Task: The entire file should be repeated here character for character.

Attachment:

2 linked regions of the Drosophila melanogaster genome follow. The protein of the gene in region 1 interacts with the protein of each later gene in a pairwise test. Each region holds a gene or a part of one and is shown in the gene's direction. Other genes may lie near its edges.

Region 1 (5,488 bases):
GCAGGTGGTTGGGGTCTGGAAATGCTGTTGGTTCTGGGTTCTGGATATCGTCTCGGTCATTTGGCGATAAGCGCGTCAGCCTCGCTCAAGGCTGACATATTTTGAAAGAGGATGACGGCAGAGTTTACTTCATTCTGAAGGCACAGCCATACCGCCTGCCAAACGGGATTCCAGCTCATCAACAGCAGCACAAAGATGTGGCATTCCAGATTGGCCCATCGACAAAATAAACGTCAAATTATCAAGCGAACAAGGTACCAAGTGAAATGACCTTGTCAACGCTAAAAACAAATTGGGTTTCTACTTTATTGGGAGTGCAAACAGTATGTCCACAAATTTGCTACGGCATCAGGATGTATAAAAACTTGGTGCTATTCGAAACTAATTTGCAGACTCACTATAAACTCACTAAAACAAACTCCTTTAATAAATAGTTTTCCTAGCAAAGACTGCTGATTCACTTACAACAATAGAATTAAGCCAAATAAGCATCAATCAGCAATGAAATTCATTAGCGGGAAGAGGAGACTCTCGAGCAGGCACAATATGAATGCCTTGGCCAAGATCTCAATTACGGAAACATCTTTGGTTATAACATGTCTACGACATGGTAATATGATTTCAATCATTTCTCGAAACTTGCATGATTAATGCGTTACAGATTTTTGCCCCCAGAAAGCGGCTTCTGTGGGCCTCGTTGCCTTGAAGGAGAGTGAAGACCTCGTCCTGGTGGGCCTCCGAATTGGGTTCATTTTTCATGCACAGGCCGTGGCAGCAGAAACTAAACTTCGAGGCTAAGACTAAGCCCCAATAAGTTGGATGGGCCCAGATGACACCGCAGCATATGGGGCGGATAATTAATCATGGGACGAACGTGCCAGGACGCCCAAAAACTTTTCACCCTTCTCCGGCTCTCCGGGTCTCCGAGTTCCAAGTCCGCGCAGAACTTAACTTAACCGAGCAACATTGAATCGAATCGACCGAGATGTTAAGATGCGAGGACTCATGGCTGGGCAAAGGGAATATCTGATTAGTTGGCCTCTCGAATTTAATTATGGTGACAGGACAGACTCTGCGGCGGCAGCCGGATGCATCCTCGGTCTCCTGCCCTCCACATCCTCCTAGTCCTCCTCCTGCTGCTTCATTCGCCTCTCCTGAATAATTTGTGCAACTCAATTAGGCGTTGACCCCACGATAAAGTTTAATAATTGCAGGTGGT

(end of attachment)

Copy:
2 linked regions of the Drosophila melanogaster genome follow. The protein of the gene in region 1 interacts with the protein of each later gene in a pairwise test. Each region holds a gene or a part of one and is shown in the gene's direction. Other genes may lie near its edges.

Region 1 (5,488 bases):
GCAGGTGGTTGGGGTCTGGAAATGCTGTTGGTTCTGGGTTCTGGATATCGTCTCGGTCATTTGGCGATAAGCGCGTCAGCCTCGCTCAAGGCTGACATATTTTGAAAGAGGATGACGGCAGAGTTTACTTCATTCTGAAGGCACAGCCATACCGCCTGCCAAACGGGATTCCAGCTCATCAACAGCAGCACAAAGATGTGGCATTCCAGATTGGCCCATCGACAAAATAAACGTCAAATTATCAAGCGAACAAGGTACCAAGTGAAATGACCTTGTCAACGCTAAAAACAAATTGGGTTTCTACTTTATTGGGAGTGCAAACAGTATGTCCACAAATTTGCTACGGCATCAGGATGTATAAAAACTTGGTGCTATTCGAAACTAATTTGCAGACTCACTATAAACTCACTAAAACAAACTCCTTTAATAAATAGTTTTCCTAGCAAAGACTGCTGATTCACTTACAACAATAGAATTAAGCCAAATAAGCATCAATCAGCAATGAAATTCATTAGCGGGAAGAGGAGACTCTCGAGCAGGCACAATATGAATGCCTTGGCCAAGATCTCAATTACGGAAACATCTTTGGTTATAACATGTCTACGACATGGTAATATGATTTCAATCATTTCTCGAAACTTGCATGATTAATGCGTTACAGATTTTTGCCCCCAGAAAGCGGCTTCTGTGGGCCTCGTTGCCTTGAAGGAGAGTGAAGACCTCGTCCTGGTGGGCCTCCGAATTGGGTTCATTTTTCATGCACAGGCCGTGGCAGCAGAAACTAAACTTCGAGGCTAAGACTAAGCCCCAATAAGTTGGATGGGCCCAGATGACACCGCAGCATATGGGGCGGATAATTAATCATGGGACGAACGTGCCAGGACGCCCAAAAACTTTTCACCCTTCTCCGGCTCTCCGGGTCTCCGAGTTCCAAGTCCGCGCAGAACTTAACTTAACCGAGCAACATTGAATCGAATCGACCGAGATGTTAAGATGCGAGGACTCATGGCTGGGCAAAGGGAATATCTGATTAGTTGGCCTCTCGAATTTAATTATGGTGACAGGACAGACTCTGCGGCGGCAGCCGGATGCATCCTCGGTCTCCTGCCCTCCACATCCTCCTAGTCCTCCTCCTGCTGCTTCATTCGCCTCTCCTGAATAATTTGTGCAACTCAATTAGGCGTTGACCCCACGATAAAGTTTAATAATTGCAGGTGGT